A leading medical expert has welcomed the Budget's funding boost for mental services, saying it will enable a long-awaited model for how doctors and nurses deal with patients.
On Thursday, the Government unveiled the $1.9 billion financial backing it was committing to mental health services and enacting its response to the mental health inquiry.
- Budget 2019: How the Government's divided up its funding
- Budget 2019: More than $1 billion for mental health 'massive step forward'
- Mental health inquiry: Government commits to expanding alcohol and drug support
Within the $1.9 billion is $455.1 million over fours years for a new frontline service for mental health, $8 million over four years to improve responses for those who turn up at emergency departments for mental health support, and $200 million for DHBs to fund new and existing services.
Dr Samantha Murton, the President of the Royal New Zealand College of General Practitioners, told Newshub the new funding would enable a "stepped care model" the College had been advocating for.
"The patient who is seen by a GP or a nurse can then be handed onto a service within the primary care service they already go to," she said.
By enhancing mental health programmes within primary care services patients may already be attending will help pull down an access barrier, Dr Murton says. The patient can then stay with this mental health support worker throughout their recovery.
"They pass them onto someone else who their doctor or nurses trusts. Also it means they don't have to go somewhere else for another service, so they can do it within the service they already attend."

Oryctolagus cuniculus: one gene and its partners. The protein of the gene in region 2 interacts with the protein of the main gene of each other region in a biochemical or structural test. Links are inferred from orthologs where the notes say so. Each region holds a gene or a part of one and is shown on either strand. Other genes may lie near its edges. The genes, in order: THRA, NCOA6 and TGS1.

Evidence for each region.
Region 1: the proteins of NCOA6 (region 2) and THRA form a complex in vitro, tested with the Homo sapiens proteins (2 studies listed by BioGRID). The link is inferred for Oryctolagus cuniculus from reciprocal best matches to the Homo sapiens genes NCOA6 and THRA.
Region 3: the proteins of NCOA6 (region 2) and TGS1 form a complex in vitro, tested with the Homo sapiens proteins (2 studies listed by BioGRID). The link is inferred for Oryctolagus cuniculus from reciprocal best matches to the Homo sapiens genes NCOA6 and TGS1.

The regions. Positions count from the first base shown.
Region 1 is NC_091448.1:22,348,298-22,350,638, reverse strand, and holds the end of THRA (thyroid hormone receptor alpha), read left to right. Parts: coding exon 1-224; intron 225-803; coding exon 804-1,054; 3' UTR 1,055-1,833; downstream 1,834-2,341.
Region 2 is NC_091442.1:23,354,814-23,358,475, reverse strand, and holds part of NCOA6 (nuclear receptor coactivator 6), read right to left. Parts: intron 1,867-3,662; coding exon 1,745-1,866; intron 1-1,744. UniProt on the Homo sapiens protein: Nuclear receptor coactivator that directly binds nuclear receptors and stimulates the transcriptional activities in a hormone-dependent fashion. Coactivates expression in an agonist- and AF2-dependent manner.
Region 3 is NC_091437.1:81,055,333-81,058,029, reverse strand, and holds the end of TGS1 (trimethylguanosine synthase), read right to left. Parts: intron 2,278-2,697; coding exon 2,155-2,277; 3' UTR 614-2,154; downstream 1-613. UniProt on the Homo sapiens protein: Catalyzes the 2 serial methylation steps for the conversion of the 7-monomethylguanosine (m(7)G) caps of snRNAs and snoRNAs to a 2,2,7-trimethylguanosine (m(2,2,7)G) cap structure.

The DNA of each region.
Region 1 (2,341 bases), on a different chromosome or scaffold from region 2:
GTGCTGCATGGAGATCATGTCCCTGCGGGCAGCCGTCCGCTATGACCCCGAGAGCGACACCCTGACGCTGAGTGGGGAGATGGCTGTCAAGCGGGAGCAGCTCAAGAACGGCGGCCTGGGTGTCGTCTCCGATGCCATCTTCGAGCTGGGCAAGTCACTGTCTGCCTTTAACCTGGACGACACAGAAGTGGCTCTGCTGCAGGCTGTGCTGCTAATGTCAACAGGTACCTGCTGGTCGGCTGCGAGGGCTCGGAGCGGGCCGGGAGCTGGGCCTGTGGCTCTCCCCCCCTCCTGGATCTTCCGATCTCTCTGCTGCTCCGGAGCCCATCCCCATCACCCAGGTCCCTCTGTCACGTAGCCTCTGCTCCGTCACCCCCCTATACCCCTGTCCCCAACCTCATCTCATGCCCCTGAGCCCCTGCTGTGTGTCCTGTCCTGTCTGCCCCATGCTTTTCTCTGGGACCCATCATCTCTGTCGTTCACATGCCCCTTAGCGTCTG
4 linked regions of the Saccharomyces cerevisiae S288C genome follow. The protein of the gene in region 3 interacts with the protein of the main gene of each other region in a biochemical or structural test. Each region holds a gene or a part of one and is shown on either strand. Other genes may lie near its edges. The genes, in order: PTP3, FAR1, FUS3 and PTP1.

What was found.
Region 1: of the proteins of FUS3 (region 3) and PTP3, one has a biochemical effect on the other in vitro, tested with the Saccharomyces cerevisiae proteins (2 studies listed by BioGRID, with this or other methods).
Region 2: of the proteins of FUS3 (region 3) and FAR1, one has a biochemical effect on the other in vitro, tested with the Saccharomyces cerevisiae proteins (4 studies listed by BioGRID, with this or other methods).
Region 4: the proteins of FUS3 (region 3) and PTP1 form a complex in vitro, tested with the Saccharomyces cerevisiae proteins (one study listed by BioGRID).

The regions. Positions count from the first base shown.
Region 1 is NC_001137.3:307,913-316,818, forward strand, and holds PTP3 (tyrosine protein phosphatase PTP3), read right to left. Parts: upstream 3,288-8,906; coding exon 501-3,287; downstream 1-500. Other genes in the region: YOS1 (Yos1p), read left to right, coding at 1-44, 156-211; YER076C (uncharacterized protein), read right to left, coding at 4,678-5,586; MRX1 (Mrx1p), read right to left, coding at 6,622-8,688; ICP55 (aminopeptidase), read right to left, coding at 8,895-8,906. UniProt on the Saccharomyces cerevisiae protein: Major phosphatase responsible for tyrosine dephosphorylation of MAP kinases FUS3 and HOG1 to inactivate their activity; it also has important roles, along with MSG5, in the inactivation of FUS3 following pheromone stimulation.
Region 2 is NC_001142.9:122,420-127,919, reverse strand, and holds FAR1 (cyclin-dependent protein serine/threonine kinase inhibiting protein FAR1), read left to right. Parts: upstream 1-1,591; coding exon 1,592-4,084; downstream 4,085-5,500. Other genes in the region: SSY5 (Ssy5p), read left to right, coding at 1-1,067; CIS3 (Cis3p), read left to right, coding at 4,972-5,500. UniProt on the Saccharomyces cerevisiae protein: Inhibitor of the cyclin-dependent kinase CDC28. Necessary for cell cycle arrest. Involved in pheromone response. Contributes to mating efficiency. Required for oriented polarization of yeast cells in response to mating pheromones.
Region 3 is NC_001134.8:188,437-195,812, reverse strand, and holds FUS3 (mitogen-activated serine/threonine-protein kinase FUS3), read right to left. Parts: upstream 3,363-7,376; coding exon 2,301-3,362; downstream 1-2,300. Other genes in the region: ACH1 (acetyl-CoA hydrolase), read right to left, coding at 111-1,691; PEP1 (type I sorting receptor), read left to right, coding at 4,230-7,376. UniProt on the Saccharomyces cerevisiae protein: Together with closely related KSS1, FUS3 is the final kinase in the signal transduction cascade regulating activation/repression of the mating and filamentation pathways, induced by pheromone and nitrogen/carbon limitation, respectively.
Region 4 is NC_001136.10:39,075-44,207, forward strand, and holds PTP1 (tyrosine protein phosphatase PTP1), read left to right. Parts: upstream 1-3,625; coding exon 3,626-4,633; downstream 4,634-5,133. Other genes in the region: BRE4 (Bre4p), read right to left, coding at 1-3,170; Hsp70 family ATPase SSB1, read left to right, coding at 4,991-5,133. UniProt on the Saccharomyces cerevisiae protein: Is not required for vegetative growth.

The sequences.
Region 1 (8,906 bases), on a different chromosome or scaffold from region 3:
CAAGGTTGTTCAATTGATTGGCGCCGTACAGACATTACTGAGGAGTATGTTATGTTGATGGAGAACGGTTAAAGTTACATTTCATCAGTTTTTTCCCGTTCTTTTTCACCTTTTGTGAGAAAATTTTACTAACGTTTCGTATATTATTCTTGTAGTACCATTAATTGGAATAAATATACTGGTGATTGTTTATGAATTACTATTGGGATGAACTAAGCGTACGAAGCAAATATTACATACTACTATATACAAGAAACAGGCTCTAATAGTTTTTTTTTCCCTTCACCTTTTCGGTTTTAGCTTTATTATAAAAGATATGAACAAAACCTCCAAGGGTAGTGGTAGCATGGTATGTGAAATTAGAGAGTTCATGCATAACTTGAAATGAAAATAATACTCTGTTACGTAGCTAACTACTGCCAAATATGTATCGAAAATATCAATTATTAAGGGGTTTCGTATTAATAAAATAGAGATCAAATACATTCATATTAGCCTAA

This quicker, more effective transition between departments or services would also be beneficial for the patient, Dr Murton said.
"It gets onto the health condition earlier. There is no delay in care or treatment. These people can be seen quite quickly and then followed up very quickly as well."
Health Minister Dr David Clark said many Kiwis would benefit from the model.
"By the rollout we expect up to 325,000 people a year will be able to access this new model of primary mental health care."
Mental health funding
$455.1 million over four years for a new frontline service for mental health
$40 million over four years for suicide prevention services
$20.8 million over four years to fund digital and tele health services
$58 million in operating funding for treating drug and alcohol addiction
$200 million ring-fenced in capital for DHBs to fund new and existing mental health and addiction services, which is part of a total $213.1 million from the $2.3 billion for DHBs
$4 million over four years for Te Ara in Northland, an initiative with police which provides meth addiction support
$8 million over four years to improve responses for people who turn up at hospital emergency departments needing mental health support
$128.3 million over four years to expand mental health and other services related to alcohol and drugs for offenders
$6 million to support families of homicide victims to help their mental health
$197 million to tackle homelessness through Housing First
The Government responded to the mental health inquiry on Wednesday, saying it would agree or consider 38 out of 40 recommendations.
Among the recommendations the Government has committed to are the expansion of talk therapies, alcohol and other drug (AOD) services and culturally-aligned therapies.
There will also be an independent commission to provide leadership and oversight of mental health and addiction.
It will not, however, introduce a suicide reduction target.
Where to find help and support:
Need to Talk? - Call or text 1737
Lifeline - 0800 543 354 or (09) 5222 999 within Auckland
Youthline - 0800 376 633, text 234, email firstname.lastname@example.org or online chat
Samaritans - 0800 726 666
Depression Helpline - 0800 111 757
Suicide Crisis Helpline - 0508 828 865 (0508 TAUTOKO)